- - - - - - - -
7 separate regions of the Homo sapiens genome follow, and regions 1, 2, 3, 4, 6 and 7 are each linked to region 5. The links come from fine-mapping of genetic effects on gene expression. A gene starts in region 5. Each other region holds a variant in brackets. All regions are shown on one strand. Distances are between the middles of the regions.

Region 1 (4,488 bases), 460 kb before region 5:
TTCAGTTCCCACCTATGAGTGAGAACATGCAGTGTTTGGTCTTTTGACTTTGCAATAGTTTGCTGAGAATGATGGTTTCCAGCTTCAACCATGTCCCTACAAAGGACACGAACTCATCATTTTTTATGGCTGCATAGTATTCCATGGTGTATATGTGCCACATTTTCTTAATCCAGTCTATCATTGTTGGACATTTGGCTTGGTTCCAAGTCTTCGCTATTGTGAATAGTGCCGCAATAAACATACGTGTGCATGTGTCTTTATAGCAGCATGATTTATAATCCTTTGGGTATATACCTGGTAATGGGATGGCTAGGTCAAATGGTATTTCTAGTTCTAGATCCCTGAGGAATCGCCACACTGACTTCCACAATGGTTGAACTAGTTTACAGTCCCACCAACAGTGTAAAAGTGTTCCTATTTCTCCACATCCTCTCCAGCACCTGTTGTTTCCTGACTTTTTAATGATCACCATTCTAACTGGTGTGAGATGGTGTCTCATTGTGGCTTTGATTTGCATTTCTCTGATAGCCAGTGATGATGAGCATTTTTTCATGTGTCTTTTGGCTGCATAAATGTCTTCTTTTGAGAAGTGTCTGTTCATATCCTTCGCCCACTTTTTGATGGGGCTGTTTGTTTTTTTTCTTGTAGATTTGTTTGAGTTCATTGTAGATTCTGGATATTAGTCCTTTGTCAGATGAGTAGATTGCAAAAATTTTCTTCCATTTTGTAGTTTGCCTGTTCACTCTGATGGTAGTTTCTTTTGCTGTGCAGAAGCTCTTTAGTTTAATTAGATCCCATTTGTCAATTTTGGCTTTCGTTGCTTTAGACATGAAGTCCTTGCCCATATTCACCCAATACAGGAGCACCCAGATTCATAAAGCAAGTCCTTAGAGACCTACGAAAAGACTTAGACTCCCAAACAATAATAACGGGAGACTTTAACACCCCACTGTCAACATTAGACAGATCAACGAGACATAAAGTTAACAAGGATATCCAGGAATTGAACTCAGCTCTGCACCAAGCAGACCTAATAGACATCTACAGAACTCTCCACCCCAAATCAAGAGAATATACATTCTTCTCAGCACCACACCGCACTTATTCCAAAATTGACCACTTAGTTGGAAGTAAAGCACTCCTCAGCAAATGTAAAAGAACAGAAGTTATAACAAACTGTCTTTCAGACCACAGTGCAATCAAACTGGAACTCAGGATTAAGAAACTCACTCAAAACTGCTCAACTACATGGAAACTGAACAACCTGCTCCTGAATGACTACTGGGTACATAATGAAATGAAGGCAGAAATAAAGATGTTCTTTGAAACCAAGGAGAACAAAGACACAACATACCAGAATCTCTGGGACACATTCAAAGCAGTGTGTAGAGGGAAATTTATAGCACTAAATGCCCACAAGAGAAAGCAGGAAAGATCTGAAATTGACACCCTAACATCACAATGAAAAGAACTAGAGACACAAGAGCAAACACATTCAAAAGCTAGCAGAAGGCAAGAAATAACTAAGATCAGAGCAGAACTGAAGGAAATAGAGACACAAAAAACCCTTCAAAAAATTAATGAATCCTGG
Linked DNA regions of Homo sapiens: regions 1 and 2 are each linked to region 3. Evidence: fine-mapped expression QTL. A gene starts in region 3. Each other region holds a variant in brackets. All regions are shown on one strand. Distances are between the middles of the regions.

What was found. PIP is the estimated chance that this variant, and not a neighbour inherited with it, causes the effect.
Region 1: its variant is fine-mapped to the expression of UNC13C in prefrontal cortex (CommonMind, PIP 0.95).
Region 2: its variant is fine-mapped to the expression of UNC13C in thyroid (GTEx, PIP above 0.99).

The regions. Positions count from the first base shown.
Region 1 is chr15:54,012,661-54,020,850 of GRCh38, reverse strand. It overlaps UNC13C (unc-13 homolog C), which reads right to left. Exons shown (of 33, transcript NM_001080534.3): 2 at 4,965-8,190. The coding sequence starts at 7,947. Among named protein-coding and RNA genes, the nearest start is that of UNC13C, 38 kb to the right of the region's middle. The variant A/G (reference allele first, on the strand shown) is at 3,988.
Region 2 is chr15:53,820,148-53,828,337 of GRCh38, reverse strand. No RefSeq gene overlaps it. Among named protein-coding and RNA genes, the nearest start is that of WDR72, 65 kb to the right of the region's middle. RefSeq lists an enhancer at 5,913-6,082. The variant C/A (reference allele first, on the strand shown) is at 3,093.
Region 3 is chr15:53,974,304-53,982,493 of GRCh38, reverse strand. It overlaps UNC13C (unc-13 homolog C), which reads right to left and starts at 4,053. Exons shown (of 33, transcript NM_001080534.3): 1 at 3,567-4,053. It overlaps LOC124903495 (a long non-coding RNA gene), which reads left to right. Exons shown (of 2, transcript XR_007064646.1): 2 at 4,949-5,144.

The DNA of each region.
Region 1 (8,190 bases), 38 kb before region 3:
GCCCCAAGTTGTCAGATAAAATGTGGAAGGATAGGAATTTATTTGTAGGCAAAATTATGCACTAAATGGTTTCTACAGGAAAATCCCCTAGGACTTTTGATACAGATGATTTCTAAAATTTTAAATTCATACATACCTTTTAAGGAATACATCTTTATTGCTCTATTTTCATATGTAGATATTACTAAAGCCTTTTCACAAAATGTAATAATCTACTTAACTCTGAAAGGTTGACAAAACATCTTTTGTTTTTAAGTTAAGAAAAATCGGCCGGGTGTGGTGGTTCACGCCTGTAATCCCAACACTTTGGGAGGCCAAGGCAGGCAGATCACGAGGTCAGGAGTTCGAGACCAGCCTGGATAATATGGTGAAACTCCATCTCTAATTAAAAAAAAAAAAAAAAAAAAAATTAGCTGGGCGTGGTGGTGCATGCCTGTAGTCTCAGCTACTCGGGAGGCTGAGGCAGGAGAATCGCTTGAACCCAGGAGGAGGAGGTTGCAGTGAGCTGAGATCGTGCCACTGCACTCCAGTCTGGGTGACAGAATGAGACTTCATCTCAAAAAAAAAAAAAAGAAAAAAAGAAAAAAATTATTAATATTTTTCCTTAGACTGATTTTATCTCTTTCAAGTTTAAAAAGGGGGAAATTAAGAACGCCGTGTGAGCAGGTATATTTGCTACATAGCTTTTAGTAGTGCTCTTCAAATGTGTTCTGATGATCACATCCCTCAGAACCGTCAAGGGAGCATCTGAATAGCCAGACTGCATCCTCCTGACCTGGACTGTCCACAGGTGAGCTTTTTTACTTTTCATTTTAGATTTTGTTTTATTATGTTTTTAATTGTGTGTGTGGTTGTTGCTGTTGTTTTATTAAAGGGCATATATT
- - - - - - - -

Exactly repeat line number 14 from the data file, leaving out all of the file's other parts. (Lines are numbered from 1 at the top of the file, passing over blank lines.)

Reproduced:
GCCCCAAGTTGTCAGATAAAATGTGGAAGGATAGGAATTTATTTGTAGGCAAAATTATGCACTAAATGGTTTCTACAGGAAAATCCCCTAGGACTTTTGATACAGATGATTTCTAAAATTTTAAATTCATACATACCTTTTAAGGAATACATCTTTATTGCTCTATTTTCATATGTAGATATTACTAAAGCCTTTTCACAAAATGTAATAATCTACTTAACTCTGAAAGGTTGACAAAACATCTTTTGTTTTTAAGTTAAGAAAAATCGGCCGGGTGTGGTGGTTCACGCCTGTAATCCCAACACTTTGGGAGGCCAAGGCAGGCAGATCACGAGGTCAGGAGTTCGAGACCAGCCTGGATAATATGGTGAAACTCCATCTCTAATTAAAAAAAAAAAAAAAAAAAAAATTAGCTGGGCGTGGTGGTGCATGCCTGTAGTCTCAGCTACTCGGGAGGCTGAGGCAGGAGAATCGCTTGAACCCAGGAGGAGGAGGTTGCAGTGAGCTGAGATCGTGCCACTGCACTCCAGTCTGGGTGACAGAATGAGACTTCATCTCAAAAAAAAAAAAAAGAAAAAAAGAAAAAAATTATTAATATTTTTCCTTAGACTGATTTTATCTCTTTCAAGTTTAAAAAGGGGGAAATTAAGAACGCCGTGTGAGCAGGTATATTTGCTACATAGCTTTTAGTAGTGCTCTTCAAATGTGTTCTGATGATCACATCCCTCAGAACCGTCAAGGGAGCATCTGAATAGCCAGACTGCATCCTCCTGACCTGGACTGTCCACAGGTGAGCTTTTTTACTTTTCATTTTAGATTTTGTTTTATTATGTTTTTAATTGTGTGTGTGGTTGTTGCTGTTGTTTTATTAAAGGGCATATATT